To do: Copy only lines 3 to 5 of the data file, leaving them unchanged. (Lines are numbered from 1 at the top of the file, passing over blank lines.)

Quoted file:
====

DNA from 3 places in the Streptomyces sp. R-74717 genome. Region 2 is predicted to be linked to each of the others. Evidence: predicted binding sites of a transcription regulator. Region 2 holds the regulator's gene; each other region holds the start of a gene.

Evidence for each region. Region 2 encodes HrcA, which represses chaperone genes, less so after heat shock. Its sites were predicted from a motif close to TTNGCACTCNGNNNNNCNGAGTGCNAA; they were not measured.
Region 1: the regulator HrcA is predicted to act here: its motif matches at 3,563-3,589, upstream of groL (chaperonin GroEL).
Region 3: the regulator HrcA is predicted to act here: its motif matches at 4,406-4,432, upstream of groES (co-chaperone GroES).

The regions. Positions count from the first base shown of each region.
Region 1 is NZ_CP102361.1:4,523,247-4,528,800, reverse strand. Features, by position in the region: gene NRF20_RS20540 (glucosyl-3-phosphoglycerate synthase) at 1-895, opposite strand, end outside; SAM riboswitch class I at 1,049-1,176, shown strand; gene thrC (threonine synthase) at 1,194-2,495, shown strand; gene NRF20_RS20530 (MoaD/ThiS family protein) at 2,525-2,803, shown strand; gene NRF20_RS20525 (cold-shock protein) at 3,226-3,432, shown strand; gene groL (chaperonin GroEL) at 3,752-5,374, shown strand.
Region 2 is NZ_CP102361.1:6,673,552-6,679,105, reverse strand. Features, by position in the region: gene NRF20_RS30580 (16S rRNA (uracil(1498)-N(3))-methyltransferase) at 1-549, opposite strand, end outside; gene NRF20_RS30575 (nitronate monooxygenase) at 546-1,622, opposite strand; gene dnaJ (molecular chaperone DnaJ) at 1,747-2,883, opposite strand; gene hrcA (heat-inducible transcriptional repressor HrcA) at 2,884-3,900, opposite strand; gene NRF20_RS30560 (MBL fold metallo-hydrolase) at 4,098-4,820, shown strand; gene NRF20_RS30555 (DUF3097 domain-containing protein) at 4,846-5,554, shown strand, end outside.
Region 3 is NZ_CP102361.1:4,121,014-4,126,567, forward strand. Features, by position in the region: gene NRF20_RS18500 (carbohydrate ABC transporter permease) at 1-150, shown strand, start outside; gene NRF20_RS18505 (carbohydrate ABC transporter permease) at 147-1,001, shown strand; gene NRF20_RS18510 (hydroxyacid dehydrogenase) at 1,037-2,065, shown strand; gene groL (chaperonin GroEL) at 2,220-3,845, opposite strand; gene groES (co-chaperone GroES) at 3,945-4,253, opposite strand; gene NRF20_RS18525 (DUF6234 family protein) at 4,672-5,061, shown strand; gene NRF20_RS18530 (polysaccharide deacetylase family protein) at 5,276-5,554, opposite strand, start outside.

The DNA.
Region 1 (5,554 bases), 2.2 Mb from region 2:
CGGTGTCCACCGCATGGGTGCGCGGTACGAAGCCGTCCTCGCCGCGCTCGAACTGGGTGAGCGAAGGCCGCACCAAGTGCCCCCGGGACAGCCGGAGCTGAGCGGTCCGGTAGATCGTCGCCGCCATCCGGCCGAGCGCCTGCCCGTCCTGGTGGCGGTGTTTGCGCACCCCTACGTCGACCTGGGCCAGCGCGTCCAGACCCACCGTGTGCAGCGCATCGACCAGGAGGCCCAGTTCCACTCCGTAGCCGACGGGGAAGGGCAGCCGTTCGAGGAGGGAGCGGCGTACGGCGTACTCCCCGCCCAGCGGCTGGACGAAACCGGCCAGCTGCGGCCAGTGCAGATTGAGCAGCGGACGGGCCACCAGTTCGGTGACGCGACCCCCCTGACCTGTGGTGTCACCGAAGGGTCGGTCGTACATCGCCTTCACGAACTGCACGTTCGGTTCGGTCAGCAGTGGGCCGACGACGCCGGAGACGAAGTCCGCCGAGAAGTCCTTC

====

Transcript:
Region 1: the regulator HrcA is predicted to act here: its motif matches at 3,563-3,589, upstream of groL (chaperonin GroEL).
Region 3: the regulator HrcA is predicted to act here: its motif matches at 4,406-4,432, upstream of groES (co-chaperone GroES).

The regions. Positions count from the first base shown of each region.